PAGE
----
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Lydia Estes Pinkham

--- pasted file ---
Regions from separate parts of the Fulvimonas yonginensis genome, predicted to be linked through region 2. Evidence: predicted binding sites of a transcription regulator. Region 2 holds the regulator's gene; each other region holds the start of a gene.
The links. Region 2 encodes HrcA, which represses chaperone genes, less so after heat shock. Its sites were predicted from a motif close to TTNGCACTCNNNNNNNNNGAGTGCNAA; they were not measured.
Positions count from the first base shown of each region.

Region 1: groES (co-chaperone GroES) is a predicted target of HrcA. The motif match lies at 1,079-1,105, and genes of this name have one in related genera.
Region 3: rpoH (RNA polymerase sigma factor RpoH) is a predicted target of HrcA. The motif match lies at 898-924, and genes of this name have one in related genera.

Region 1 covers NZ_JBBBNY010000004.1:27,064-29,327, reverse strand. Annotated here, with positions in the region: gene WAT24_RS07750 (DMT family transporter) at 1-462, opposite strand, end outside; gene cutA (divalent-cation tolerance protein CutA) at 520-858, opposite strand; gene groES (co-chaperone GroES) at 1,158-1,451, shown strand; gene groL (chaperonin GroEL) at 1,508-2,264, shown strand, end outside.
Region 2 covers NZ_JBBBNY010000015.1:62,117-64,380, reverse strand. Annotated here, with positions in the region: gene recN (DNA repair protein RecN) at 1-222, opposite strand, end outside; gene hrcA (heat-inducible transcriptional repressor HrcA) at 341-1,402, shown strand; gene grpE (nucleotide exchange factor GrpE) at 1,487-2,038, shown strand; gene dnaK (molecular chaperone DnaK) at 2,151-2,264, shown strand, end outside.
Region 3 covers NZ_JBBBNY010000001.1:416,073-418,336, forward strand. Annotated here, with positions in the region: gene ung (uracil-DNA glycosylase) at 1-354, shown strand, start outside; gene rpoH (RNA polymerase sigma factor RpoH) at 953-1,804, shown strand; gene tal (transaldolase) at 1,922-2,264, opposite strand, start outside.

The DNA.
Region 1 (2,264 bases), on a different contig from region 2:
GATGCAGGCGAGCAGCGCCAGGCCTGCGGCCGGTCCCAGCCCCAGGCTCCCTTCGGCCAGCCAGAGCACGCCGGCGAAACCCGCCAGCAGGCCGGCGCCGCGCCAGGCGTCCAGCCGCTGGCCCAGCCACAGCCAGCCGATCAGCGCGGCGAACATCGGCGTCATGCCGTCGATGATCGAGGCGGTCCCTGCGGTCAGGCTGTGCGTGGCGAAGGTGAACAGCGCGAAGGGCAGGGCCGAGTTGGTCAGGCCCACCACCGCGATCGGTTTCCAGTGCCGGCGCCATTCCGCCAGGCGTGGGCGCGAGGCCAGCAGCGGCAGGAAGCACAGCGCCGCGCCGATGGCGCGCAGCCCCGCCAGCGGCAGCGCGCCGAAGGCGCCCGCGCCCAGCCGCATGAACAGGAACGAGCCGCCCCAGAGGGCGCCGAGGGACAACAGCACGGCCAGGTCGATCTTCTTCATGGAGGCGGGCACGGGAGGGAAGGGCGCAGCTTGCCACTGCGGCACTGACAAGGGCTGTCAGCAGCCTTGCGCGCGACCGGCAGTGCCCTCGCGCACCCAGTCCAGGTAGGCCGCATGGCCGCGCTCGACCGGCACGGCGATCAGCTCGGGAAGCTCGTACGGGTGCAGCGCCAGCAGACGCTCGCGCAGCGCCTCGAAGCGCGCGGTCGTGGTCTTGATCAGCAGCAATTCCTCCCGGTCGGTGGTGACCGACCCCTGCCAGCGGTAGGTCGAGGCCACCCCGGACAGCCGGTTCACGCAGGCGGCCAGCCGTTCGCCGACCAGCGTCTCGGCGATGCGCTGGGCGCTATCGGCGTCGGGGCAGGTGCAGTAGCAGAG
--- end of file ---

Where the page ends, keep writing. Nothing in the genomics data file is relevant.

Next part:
You can go directly to the LydiaPinkham.org web site or take a few extra minutes to read this introduction about the state of health-care in American and for Women in particular in the late 1800’s and early 1900’s. It was during this time that Lydia Estes Pinkham and her family in Lynn, Massachusetts developed and marketed a product for women that is still used by women today. It is the only product that survived what is now known as the Patent Medicine era. LydiaPinkham.org provides a window to the past with information and link resources for today’s women. You would be doing your family or friend a great service if you could provide medical advice that would keep them from being treated by a doctor. For over 2,000 years the medical profession believed your health was based on maintaining a balance of four distinct bodily fluids the "four humours." If you got sick, your doctor would engage in a process to balance your humours. You would be required to drink concoctions that made you vomit and increase your bowel and bladder activity. Your doctor would apply hot burning plasters to your body, feet or head to make you perspire and they would also bleed you by lancing a vein to drain your blood. Bloodletting was used for every disease and injury. The theory was to produce noticeable results. Physicians believed they were drawing "bad blood" which caused the disease. The indiscriminate bleeding was bad enough; however, the amount of blood taken was shocking. Most doctors recommended bleeding until the patient passed out. It has been reported that George Washington was hastened to a premature death by his doctors use of bleeding during a minor illness. This was the process used to balance your humours. Doctors believed the more violently you reacted to this form of treatment, the better chance you had to get well. In the late 1400's, about 150 years after the plague (black death) killed almost one third of Europe's population, doctors began to use mercury, antimony, and sulfuric acid in the concoctions they made their patients drink. These chemicals are extremely toxic and poisonous. They would cause horrible reactions if you drank them. Since the prevailing medical opinion was that the healing process was improved greatly when the patient reacted violently, these poisons became very popular with doctors. They ultimately formed the foundation upon which the medical establishment treated its patients for over 400 years - - lasting well into the 1900's. Basically it went like this - - you got sick and your doctor poisoned you. If you got well, they considered their treatment successful. If you didn't get well, they would continue to poison and bleed you - - until the combination of your illness and the poison killed you. Many patients survived in spite of this, which of course the doctors attributed to their treatment. The longer you were sick, the greater the odds were that you would not survive the doctor's treatment. By the time the Mayflower sailed for America, Calomel was a popular medicinal drink. Made with mercury, it was prescribed by doctors for many different illnesses. Physicians increased the dose when the patient did not get well or failed to respond in an appropriate manner, further hastening the patients demise. For over 400 years their organizations attacked anyone, including any doctor within their ranks, who so much as suggested that this treatment regime was detrimental to a patients health. Herbal remedies and herbal practitioners were viciously attacked by the medical establishment for being ineffective and ignorant and for practicing unsafe medicine - - while doctors poisoned, bled and killed patients by the 100's of thousands. During this period, distrust of doctors was widespread and not without justification. Physicians and surgeons killed almost as many patients as they saved. The medical profession relied on visible symptoms to diagnose disease and had difficulty distinguishing one illness from another. Doctors tended to treat only the patient’s symptoms by using accepted drugs, many of which were poison - - which produced the required results - - perspiration, vomiting, diarrhea and a semi comatose state from bleeding. Physicians considered female reproductive organs the source of almost all female illness. Gynecologists did not hesitate to remove ovaries for little or no reason. The mortality rate for this barbaric practice was as high as 40 percent. By removing a woman's reproductive organs, the primary source of monthly variations in hormone levels was eliminated. Eliminating hormones that affected mood changes and sexual desires, eliminated the "hysteria", ergo hysterectomy. This was the state of medicine in 1875 that encouraged Lydia E. Pinkham to begin producing an herbal formula for women in her kitchen in Lynn Massachusetts. Lydia Estes Pinkham was born on February 9, 1819, the tenth of twelve children of Rebecca and Billy Estes. On May 17, 1893, at the age of sixty-four, eighteen years after she created the only dietary supplement that survived the patent medicine era, Lydia died. The success of her "Vegetable Compound" propelled the company named after her to unprecedented success. Her herbal supplement is the only product, with some minor changes, that survived the patent medicine era. The primary ingredient in her formula is Black cohosh, a native American herb. Black Cohosh is probably one of the most studied herbs in use today. For over 100 years clinical trials have been conducted on this herb in the United States and in Germany. It is now known as the "woman's herb". A book produced by the Lydia E. Pinkham Company and duplicated in its entirety can be found on www.lydiapinkham.org  Titled LYDIA E. PINKHAM'S PRIVATE TEXT-BOOK UPON AILMENTS PECULIAR TO WOMEN it was originally published around 1915, it is a self medication health and maintenance manual for women. It is also an obvious blatant self promotion tool, used to sell Lydia E. Pinkham products. However, considering the status of medicine in America during this time period, it most likely fulfilled a need not provided by a visit to your friendly - - but not so safe - - doctor. Reading the book will give you a new perspective about the prevailing medical knowledge and healing concepts that existed in America during the early 1900's. It is fun to read, sometimes it borders on the hilarious and at other times it is exceptionally relevant in a common sense sort- of-way. Most people are not aware that penicillin only became available for widespread use in 1949. Until then a simple bacterial infection could be death sentence and their was no cure for sexually transmitted diseases. With the use of chemical medicine that began in the late 1400s, a visit to a doctor had the potential to be detrimental to your health and your longevity. You would be doing your family or friend a great service if you could provide medical advice that would keep them from being treated by a doctor. Lydia’s self help books were like a breath of fresh air and a ray of sunlight for women in a world where the medical profession was dominated by men. Medical practitioners often had little or no professional training and used what today would be determined to be barbaric techniques. Medical expertise for women was nearly non-existent. Lydia E. Pinkham, her “Vegetable Compound” and advise for women filled this void and made the Lydia E. Pinkham name famous. Return to the top of this page or visit the website at LydiaPinkham.org